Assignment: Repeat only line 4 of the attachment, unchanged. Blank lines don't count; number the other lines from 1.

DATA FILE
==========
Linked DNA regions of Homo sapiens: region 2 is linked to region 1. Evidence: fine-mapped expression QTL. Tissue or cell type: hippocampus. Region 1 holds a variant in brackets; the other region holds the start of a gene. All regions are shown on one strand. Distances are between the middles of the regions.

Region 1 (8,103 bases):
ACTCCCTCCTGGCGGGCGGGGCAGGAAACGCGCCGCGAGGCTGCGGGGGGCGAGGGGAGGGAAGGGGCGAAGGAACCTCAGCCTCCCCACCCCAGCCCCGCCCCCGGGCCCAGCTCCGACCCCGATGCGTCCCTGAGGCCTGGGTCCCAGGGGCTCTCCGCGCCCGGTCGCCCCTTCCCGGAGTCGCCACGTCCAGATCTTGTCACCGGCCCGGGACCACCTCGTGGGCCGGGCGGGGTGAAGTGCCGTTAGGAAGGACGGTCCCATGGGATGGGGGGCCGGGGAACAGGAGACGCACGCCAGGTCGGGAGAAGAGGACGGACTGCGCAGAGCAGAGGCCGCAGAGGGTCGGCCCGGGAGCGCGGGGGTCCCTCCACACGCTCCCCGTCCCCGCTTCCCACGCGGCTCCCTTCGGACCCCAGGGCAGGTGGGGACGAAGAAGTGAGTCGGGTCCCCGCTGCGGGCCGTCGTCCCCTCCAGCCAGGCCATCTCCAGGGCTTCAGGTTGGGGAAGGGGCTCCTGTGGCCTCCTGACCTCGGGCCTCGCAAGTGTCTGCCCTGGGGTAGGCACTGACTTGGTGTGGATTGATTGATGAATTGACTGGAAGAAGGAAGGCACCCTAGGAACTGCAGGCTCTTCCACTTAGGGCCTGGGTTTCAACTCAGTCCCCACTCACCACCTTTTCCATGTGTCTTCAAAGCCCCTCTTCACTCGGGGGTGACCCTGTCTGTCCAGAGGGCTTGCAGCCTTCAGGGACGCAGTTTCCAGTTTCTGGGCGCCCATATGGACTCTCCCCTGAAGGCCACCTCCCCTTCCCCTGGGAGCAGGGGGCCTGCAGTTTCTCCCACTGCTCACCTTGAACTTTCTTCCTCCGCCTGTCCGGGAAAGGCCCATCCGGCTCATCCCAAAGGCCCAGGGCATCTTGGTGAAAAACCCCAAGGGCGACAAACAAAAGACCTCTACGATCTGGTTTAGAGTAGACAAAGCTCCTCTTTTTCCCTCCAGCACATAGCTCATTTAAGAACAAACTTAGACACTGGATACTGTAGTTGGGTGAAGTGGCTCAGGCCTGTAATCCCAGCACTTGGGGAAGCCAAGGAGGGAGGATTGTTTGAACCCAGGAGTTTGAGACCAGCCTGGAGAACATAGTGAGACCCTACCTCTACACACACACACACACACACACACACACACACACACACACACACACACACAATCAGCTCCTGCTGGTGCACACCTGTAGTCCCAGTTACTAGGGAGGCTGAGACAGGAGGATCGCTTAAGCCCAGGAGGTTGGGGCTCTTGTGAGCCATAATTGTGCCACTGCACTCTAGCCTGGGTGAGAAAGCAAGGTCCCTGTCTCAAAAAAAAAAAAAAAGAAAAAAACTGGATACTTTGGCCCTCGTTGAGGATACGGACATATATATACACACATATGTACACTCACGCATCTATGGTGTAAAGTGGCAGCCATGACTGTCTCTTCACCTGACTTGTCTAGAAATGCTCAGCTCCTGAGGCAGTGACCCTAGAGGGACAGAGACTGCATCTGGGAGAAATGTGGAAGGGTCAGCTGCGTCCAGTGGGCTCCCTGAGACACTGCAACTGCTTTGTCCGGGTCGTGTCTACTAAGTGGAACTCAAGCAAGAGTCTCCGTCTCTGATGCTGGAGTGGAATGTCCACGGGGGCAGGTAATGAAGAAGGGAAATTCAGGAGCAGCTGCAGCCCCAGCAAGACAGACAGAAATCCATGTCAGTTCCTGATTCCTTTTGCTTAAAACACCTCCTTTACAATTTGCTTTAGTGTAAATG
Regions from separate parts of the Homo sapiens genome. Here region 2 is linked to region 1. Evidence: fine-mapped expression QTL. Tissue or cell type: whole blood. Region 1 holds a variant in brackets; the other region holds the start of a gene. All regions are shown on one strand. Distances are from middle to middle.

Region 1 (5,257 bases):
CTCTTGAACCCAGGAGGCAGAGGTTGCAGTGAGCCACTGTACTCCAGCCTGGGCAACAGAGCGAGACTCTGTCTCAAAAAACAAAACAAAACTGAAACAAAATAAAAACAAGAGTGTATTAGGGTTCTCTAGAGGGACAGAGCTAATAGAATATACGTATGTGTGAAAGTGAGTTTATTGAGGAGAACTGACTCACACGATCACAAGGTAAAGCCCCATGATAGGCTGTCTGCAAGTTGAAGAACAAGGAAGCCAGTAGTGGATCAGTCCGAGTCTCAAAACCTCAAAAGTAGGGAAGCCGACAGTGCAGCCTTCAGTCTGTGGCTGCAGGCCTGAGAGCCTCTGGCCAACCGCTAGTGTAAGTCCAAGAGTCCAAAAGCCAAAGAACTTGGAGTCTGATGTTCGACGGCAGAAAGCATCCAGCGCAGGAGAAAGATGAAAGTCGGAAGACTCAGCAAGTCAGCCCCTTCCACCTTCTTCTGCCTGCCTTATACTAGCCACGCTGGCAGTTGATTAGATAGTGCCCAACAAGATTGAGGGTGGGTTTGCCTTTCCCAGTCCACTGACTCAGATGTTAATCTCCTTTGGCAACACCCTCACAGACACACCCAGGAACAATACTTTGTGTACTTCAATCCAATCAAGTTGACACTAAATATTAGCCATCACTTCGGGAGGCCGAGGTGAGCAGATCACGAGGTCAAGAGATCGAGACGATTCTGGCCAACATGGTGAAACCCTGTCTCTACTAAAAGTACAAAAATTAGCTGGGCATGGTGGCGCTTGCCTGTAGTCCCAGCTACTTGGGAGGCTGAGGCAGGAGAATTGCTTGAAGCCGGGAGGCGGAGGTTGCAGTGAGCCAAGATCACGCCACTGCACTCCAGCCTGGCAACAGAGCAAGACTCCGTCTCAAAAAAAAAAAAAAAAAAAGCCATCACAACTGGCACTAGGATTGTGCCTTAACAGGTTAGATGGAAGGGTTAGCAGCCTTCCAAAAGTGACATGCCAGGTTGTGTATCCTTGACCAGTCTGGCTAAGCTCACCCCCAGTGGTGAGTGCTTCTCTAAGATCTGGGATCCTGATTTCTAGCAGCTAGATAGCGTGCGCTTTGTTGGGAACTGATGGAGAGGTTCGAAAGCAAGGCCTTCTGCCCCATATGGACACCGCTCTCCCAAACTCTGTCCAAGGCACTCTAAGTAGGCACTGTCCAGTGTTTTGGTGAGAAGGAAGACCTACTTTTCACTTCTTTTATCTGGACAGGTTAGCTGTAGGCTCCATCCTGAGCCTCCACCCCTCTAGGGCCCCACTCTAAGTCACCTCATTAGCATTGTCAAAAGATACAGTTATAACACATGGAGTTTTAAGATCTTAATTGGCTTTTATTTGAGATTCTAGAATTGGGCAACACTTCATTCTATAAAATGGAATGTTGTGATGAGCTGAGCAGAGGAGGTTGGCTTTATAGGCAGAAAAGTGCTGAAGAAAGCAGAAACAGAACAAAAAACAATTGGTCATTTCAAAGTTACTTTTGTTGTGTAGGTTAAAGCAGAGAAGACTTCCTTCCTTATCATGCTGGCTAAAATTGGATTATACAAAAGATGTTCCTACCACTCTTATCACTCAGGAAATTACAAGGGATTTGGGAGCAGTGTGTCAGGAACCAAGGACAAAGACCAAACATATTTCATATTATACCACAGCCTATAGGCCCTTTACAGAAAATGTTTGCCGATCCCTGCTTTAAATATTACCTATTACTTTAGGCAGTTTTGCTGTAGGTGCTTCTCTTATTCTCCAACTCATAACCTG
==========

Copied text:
Regions from separate parts of the Homo sapiens genome. Here region 2 is linked to region 1. Evidence: fine-mapped expression QTL. Tissue or cell type: whole blood. Region 1 holds a variant in brackets; the other region holds the start of a gene. All regions are shown on one strand. Distances are from middle to middle.